Combined Sewers in Washington g State, USA

Pam Elardo, P.E. Director- King County, Department of Director
Natural Resources and Parks, Wastewater Treatment Division;

P Presidentid t Living Earth Institute
Pam.Elardo@kingcounty.gov

King County Wastewater Treatment   Division Service Area

Regional Service
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1.5 Million customers 600 employees 350 miles (540 km)  conveyance pipelines i li 5 treatment plants 43 p pumping,19 p g, regulator g stations Resources created:
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Fertilizer (biosolids) Energy (biogas) Reclaimed water

Flows:
220 MGD (0.8 Mm3/d) base flow to (3.2 Mm3/d) ) 840 MGD peak flow (

What are Combined Sewer Overflows?
 In older cities, sewage 

and stormwater flow in  the same combined  sewer pipe  Only Seattle has a combined system in the h C County’s ’ service i area  CSOs are designed  relief points that allow  untreated discharges  d i  heavy during h  rains i
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Separate vs Combined
• Late 1800 1800’s s
– Seattle’s population grew from 300 – 5,000 – Sanitation was a concern; public sewer system  debated and started in 1885 – Great Seattle Fire 1889
• Quickly rebuild the city  • Sepa Separated ated syste system lacked ac ed e enough oug  capac capacity ty • Use combined sewers to convey sanitary & stormwater

Great Seattle Fire 1889

Separate vs Combined
• 1890 Seattle Chartered as a City and  Washington becomes a State • 1891 construction  began on combined  sewer system • 1891 – 1900  45.5 miles (73.2 Km) of  pipe constructed

Overloaded Sewers
1927 – City engineers argued for  separated sewer systems 1949 – Water conditions near  popular beach areas not  satisfactory 1955 ‐ Improvements to sewer  system and charges a monthly  rate ($1.00/month) 1958 ‐ Voters approve taxes for  metropolitan system 1967 ‐ Over 20 small treatment  plants and multiple direct  discharge pipes replaced

Regional Wastewater  Management System
• Clean up Puget  Sound and Lake  Washington • Close 29 smaller  treatment plants • Regional network of  pipes i  to convey fl flow  to regional  treatment plants l

Provide wholesale  wastewater  service to 34 local  g agencies • collects ll t the th  water t  i in  our interceptors y the  • conveys wastewater to plants  for treatment and  discharge to Puget  Sound • recycles by‐products

Our Treatment Plants Today
Brightwater 2011

West Point 1966/1995

Vashon

South Plant 1966/1987

Carnation

Region Made Decisions on Sizing the  New System
• Sizing pipes to manage  wastewater and stormwater  is complex • Design to capture major  flow volumes while  preventing back‐ups into  homes and streets • Must meet standards for  operations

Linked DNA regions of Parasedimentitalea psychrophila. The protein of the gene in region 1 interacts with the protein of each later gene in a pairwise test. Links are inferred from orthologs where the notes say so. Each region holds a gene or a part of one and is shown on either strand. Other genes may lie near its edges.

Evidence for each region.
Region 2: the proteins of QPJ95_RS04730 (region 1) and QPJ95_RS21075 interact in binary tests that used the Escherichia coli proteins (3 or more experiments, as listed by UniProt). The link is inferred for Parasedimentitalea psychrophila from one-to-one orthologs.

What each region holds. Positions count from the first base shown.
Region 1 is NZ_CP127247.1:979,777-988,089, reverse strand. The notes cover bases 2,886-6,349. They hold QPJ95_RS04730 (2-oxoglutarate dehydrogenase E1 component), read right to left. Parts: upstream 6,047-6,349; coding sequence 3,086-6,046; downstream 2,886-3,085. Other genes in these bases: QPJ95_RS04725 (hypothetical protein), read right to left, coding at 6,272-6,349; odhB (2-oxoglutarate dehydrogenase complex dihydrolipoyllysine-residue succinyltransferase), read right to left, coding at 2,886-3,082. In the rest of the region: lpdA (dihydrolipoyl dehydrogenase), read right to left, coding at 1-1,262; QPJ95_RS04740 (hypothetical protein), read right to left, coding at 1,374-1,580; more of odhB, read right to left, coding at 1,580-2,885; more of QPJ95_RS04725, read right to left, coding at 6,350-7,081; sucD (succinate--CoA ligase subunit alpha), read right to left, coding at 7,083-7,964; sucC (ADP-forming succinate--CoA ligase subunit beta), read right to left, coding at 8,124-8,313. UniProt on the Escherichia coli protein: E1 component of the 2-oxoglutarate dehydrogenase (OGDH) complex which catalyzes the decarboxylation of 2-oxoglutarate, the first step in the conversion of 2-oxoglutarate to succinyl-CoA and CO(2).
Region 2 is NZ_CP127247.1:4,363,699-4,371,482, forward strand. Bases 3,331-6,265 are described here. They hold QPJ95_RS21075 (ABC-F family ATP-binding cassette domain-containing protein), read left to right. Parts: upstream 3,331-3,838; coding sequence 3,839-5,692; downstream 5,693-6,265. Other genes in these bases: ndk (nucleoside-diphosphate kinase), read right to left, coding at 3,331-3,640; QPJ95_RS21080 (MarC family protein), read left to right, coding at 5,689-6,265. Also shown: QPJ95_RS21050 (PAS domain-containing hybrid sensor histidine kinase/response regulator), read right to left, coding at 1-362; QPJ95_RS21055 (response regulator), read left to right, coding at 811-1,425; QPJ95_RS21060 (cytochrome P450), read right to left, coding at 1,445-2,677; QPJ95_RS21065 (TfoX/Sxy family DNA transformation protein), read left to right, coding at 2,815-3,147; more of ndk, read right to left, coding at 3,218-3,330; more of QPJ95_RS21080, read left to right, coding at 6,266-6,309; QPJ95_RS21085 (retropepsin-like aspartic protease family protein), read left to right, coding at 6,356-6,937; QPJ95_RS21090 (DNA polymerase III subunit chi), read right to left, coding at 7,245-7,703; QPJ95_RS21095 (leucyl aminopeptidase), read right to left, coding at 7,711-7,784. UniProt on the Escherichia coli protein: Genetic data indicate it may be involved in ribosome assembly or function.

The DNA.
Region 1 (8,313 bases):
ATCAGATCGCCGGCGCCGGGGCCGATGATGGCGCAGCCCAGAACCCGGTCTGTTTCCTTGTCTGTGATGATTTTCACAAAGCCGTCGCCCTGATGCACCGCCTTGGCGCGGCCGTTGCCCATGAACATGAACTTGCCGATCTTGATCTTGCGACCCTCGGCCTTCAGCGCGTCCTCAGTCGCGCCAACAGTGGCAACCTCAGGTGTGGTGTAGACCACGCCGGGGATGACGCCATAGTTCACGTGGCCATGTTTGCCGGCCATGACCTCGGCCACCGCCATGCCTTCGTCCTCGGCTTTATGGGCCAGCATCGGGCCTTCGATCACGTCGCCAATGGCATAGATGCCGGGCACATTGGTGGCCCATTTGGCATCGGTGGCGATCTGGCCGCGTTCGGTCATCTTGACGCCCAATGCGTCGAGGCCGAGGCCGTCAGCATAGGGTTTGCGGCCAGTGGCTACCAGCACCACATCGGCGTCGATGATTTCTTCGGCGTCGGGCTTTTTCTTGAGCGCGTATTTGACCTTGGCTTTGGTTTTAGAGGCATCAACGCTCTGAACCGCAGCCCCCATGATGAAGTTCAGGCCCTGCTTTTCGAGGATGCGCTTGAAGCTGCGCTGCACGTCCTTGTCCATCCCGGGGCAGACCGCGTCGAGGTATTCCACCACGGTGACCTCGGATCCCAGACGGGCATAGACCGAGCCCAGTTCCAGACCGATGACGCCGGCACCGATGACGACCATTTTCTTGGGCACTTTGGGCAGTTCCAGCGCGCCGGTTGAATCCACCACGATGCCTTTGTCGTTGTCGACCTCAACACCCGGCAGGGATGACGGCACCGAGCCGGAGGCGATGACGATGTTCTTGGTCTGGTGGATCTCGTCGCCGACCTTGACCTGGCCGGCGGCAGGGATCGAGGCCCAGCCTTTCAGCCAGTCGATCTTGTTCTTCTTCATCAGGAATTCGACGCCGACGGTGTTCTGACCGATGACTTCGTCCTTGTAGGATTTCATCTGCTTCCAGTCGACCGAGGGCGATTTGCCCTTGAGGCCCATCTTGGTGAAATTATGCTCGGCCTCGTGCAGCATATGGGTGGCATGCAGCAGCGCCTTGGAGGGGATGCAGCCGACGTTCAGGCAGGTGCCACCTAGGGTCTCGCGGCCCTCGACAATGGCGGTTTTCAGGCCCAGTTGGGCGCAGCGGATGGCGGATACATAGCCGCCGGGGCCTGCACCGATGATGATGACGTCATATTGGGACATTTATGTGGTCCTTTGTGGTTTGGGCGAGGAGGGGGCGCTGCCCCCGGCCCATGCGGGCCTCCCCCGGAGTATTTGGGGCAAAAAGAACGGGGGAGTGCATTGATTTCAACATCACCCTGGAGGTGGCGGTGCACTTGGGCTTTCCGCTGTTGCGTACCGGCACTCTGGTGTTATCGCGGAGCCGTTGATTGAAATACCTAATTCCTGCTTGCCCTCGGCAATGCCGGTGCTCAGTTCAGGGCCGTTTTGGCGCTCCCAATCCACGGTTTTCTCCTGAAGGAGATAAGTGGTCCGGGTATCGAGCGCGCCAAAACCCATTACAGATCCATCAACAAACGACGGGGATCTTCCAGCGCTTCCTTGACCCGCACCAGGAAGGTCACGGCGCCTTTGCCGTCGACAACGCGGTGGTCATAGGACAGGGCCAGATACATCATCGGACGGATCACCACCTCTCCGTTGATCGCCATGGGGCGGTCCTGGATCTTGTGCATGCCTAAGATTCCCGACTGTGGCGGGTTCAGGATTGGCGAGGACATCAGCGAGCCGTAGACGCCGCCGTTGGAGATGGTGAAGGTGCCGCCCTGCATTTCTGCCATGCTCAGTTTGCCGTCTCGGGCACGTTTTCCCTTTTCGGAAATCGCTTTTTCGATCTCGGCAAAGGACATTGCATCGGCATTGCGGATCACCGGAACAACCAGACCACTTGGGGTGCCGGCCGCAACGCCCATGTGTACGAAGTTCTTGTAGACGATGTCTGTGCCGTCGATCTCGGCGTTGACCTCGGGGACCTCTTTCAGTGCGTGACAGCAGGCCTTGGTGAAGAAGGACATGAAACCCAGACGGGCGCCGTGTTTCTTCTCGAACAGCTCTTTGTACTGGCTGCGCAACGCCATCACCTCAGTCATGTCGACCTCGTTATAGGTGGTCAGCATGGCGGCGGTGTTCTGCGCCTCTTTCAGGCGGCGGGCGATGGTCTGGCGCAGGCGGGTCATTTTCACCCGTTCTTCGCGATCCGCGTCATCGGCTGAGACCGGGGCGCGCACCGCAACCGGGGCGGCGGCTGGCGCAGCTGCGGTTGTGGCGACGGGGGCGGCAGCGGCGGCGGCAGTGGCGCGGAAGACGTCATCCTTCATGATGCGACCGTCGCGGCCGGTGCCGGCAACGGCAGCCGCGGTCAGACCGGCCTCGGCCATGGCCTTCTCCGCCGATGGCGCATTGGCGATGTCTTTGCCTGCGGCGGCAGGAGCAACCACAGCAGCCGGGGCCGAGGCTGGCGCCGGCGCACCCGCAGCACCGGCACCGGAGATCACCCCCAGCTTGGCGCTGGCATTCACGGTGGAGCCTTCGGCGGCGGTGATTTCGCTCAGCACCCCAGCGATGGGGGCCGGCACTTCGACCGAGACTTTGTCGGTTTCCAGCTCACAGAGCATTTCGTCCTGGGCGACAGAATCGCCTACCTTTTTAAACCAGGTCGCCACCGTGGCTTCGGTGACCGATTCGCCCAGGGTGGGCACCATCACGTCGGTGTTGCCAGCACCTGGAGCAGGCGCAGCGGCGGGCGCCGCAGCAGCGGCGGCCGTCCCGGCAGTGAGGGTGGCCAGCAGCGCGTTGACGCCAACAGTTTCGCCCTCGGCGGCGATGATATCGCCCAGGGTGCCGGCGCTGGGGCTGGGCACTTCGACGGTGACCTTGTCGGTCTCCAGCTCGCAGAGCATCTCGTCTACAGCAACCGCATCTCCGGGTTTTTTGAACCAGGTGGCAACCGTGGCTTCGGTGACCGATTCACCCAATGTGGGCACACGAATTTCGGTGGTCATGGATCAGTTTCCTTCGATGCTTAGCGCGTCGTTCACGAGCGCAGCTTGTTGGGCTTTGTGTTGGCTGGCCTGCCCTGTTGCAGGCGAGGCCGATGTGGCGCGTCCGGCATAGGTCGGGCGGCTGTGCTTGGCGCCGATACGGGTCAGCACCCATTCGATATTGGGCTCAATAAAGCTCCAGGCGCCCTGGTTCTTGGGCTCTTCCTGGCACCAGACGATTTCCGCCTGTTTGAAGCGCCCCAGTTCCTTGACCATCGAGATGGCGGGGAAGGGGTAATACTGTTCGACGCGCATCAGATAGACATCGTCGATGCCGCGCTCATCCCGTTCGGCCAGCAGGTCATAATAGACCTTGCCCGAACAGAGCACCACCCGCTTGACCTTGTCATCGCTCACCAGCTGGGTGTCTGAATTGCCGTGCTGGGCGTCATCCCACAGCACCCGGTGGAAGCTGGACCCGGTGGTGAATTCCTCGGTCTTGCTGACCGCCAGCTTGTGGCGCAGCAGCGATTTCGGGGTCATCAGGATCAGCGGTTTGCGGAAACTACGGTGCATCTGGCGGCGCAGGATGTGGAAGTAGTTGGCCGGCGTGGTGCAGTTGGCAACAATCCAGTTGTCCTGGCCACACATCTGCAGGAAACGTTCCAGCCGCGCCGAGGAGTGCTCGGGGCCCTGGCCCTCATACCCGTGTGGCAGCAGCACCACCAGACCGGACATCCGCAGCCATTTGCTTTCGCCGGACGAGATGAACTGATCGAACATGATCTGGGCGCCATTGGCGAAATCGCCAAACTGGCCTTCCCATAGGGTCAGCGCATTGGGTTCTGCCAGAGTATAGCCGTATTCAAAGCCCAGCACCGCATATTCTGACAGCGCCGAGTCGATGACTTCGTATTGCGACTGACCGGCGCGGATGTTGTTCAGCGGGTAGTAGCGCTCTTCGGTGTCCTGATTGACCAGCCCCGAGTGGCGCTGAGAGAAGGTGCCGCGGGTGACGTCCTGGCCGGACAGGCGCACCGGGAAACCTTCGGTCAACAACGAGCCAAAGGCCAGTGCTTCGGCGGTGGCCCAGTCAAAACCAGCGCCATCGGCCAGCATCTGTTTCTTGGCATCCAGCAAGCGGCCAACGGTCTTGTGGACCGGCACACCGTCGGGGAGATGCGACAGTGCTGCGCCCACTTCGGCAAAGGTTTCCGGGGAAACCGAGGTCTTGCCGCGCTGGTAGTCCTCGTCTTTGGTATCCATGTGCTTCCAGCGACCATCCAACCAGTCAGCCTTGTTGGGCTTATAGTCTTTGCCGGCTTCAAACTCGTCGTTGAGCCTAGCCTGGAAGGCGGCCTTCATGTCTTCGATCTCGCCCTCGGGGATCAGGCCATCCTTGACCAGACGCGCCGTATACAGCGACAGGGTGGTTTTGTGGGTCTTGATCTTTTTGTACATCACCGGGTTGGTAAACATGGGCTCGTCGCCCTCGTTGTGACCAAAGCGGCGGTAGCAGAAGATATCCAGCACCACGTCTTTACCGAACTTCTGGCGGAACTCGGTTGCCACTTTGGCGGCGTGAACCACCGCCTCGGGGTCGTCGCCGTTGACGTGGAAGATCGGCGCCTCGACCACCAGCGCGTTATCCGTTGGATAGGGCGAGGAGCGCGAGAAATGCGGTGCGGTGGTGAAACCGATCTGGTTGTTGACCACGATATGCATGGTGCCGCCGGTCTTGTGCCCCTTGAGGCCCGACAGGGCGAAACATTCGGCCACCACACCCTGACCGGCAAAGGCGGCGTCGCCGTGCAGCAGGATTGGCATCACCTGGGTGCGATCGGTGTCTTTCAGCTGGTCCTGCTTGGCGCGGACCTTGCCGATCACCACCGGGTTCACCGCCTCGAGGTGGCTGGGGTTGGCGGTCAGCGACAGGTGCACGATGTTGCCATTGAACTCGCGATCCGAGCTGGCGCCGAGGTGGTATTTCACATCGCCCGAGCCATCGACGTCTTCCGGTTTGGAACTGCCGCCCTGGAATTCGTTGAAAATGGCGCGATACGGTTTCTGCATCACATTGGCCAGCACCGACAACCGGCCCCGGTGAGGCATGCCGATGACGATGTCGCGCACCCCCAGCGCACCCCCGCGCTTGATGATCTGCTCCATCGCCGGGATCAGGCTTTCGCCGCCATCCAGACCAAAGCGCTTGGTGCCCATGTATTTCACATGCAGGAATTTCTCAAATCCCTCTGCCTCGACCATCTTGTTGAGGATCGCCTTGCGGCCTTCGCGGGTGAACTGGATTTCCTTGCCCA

Typical Constructed CSO  (Regulator Station)

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Cost Control Measures
• Combined projects • Analyze y  technologies g  to reduce size of  treatment facilities  • Green Stormwater Infrastructure to reduce  project size and cost ‐ not yet counted • Working closely with Seattle • Identify less costly properties
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Public bli  Involvement l  i is Key
 Public P bli  trust and d acceptance are essential i l to  the conveyance and treatment of wastewater.  Public P bli  involvement i l  professionals f i l  educate d  the h   public and work to create trust and support.   Public P bli  involvement i l  builds b ild  support for f  new  programs, avoids entrenched opposition and  supports policy decisions decisions.   It can help projects stay on time and within  budget. budget
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Prioritization of Projects ‐ Science
CSO Control Area Priority Status
Environmental  Priority Public Health Pathogens  Chemicals  Environment Water Quality Sediment Quality Threatened and  Endangered d d Species Climate Change
Duwamish River/ Elliott Bay Priority Lake Washington Ship Canal Priority Montlake Cut Priority Same Impact


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Implementation Schedule

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WTD “Armadillo”: Framework for Project Management

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Asset management is essential for sustainability
• understand the full economic cost of service. • understand the long-term capital funding needs (20 to 100 years) • institute pricing and financing strategies that ensure sustainability • monitor the condition and performance of assets. • Select the assets based on performance, maintainability, operability, and the customers ability to pay.

Asset Management  Life Cycle Costs
Typical approach with deferred maintenance

A modest investment here… …has potential for a large payback over the complete asset life cycle (“cradle to grave”).
..reduces reduces expensive unplanned maintenance

C Costs

Typical approach with required maintenance
Planned maintenance here here..

Optimized O ti i d asset t management t approachh analysis, lower op costs

20 to 100 years

Repeat cycle

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